Hungry for knowledge
By Reagan Duplisea
semester in London.
which I'd studied only from slides in the Moudy Building now appeared
inches from me in The National Gallery.
I took walks
along the Thames River, with Big Ben and the Houses of Parliament gleaming
gold on my right. I had a front row seat to the Lord Mayor's Parade and
watched gilded carriages meander down the street.
I could think of sometimes was a chicken strip. I was hungry. I was living
on sandwiches and baked potatoes -- enough to get me by, but never enough
to quench the ache.
have just been grateful to be in London. I was blessed to be in that great
metropolitan world capital. It was better to walk down the bustling streets
of London with a pence in my pocket than be back in sprawling Cowtown
with all the money in the world. The chance to be in London, with the
world at my feet, had skewed my priorities.
I had scrimped
and saved -- to live on the bare essentials so I could take advantage of
London while I could. I lived on whatever was cheapest at the grocery
store so I could attend a show (many of which were required for my theater
class) or buy a few Christmas presents.
Let me reiterate
that I did not starve (which is obvious to anyone who looks at me now).
And at first, it really wasn't too bad, but then the ache got to me. It's
just an ever-present feeling of never being satisfied, of craving more
than a baked potato. Of wishing you could have two sandwiches but knowing
you need to save the bread for dinner.
think any of the other TCU London students knew what I was going through,
not even my roommate. But I didn't want them to. It was humiliating then
and still hard to write about now. Some of them will probably read this
and say, "Why didn't you just ask?"
But I couldn't.
It was hard enough asking my roommate for a slice of cheese to spice up
my baked potato, knowing that I hadn't chipped in for it. Toward the end
of the semester, money became especially tight; I took advantage of every
free thing to do in London.
When I couldn't
afford the tube fare (about $1.75), I walked. In addition to my London
Centre classes, I also enrolled in a short night course at The National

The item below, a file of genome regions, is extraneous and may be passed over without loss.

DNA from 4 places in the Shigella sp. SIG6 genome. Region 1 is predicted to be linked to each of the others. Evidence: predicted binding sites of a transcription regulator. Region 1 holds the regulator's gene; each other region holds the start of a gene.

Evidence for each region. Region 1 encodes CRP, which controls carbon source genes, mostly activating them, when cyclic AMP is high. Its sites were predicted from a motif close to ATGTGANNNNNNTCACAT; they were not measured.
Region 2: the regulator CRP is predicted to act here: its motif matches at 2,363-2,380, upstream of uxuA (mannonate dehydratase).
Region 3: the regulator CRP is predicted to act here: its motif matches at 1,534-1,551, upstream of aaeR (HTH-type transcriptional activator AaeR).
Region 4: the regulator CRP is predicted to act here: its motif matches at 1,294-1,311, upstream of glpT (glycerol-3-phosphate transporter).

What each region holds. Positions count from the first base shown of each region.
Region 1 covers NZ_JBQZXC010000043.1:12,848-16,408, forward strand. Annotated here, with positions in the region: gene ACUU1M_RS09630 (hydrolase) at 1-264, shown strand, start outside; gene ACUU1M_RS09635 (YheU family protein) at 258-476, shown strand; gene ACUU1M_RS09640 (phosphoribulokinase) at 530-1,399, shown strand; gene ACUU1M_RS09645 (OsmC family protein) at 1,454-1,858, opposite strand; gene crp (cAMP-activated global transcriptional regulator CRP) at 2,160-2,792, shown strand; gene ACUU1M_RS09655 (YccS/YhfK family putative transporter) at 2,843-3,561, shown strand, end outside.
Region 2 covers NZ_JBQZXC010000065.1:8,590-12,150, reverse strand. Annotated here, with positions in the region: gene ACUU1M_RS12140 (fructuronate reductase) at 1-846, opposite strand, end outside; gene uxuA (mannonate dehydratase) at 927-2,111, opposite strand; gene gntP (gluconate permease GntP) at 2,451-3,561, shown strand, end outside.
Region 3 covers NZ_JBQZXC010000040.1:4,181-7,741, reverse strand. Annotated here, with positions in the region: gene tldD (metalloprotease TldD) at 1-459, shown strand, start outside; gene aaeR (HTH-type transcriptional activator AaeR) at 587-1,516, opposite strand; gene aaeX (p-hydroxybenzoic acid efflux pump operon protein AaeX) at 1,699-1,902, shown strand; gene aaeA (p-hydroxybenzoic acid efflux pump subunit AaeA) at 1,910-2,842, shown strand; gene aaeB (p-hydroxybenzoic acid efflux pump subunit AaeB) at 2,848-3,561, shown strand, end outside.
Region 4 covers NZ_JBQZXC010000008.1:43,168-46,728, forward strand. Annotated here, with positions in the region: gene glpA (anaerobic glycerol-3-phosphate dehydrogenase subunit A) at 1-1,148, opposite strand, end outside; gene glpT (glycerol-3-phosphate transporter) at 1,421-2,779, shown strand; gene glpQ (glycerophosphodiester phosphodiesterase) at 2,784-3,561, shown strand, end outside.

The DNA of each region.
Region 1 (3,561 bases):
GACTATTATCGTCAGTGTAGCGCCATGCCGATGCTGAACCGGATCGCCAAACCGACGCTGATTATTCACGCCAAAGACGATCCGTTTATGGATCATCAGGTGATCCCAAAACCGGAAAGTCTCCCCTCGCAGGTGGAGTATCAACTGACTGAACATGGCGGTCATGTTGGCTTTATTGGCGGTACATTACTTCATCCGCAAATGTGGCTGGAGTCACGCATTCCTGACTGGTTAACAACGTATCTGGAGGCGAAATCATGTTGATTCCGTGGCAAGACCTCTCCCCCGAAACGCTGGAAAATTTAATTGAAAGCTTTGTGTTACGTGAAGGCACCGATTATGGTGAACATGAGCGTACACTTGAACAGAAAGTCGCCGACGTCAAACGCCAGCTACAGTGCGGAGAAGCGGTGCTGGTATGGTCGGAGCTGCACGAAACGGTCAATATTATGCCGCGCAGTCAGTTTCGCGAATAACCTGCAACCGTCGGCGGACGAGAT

Gallery. I loved it but dreaded walking to the museum, for it meant a
trip down Tottenham Court and Charing Cross roads.
its melange of used bookstores, Charing Cross Road could just as easily
be called "Restaurant Row." With everything from Pizza Hut to Indian fare
to fish and chips, it was all I could do not to press my nose against
the giant glass windows like some degenerate Charles Dickens character.
I often caught
myself glaring at the diners inside, fiercely jealous. I wondered if they
realized how lucky they were, having such a selection to choose from,
as I gobbled half a peanut butter and jelly sandwich. And I had to force
down those sandwiches there at the end. (You don't realize the importance
of variety until you eat the same thing every day. It took me more than
three months after returning to the States to be able to eat another sandwich.)
It was about
that time I volunteered at a soup kitchen. It was ironic, really -- a hungry
person volunteering to help the hungry. I couldn't bring myself to ask
for some of the leftover soup the first time I worked there. But the second
time, I couldn't resist, playing it off as being just "a poor college
It just smelled
too good. So I took my Styrofoam cup of steaming soup and savored every
drop. Yes, I served the traditional unshaven men in flannel shirts and
ripped pants, but there were others also. Clean-cut, seemingly middle-class
men that I would not know were going hungry if I passed them on the street.
We shared that secret kind of hunger.
of those men -- with whom I had now personal contact -- had I ignored on the
street? What was I to do if I recognized them begging on the local street
corner? When I'm living on potatoes and sandwiches myself, could I spare
a few pence for these hungry souls?
is gone now, but the effect stays with me. I can barely refrain from rolling
my eyes when I hear students complain about Marriott food. Hunger is such
a horrible thing; some days, I would rather have slept on the street with
a full stomach than to have never been quite satisfied under my own roof.
don't have enough to eat, there are far more important needs in the world
than the latest fashions or Heisman trophies or even a 4.0 grade average.
To see me now, it doesn't seem like I have ever gone hungry. The only
wanted side effect of doing so -- shrinking down to skin and bones -- never
at that soup kitchen, I filled up three thermoses with the soup for a
very large, very friendly 30-something man with a full head of thick blond
hair. He asked me if there were soup kitchens back in my hometown of El
Paso. I nodded, and he then said, "Well, I hope you have never needed
to use one."
It felt like
he had ripped my heart out of my body; I felt guilty for volunteering
at the El Paso food bank only once in 18 years.
I also knew
then that we were not the same. I was hungry, but I was also earning a
college education, seeing the world and knowing that in two months, I'd
be sitting down to a plate of Mom's home cooking.
I don't remember
that man as often as I should. I didn't come back to the States and throw
myself into championing for the hungry children of Fort Worth or even
the occasional volunteer hour at a local soup kitchen.
Maybe I just
don't want to remember being hungry.
But I should.
Duplisea is a journalism senior from El Paso and currently serves as managing
editor of the student magazine, Image.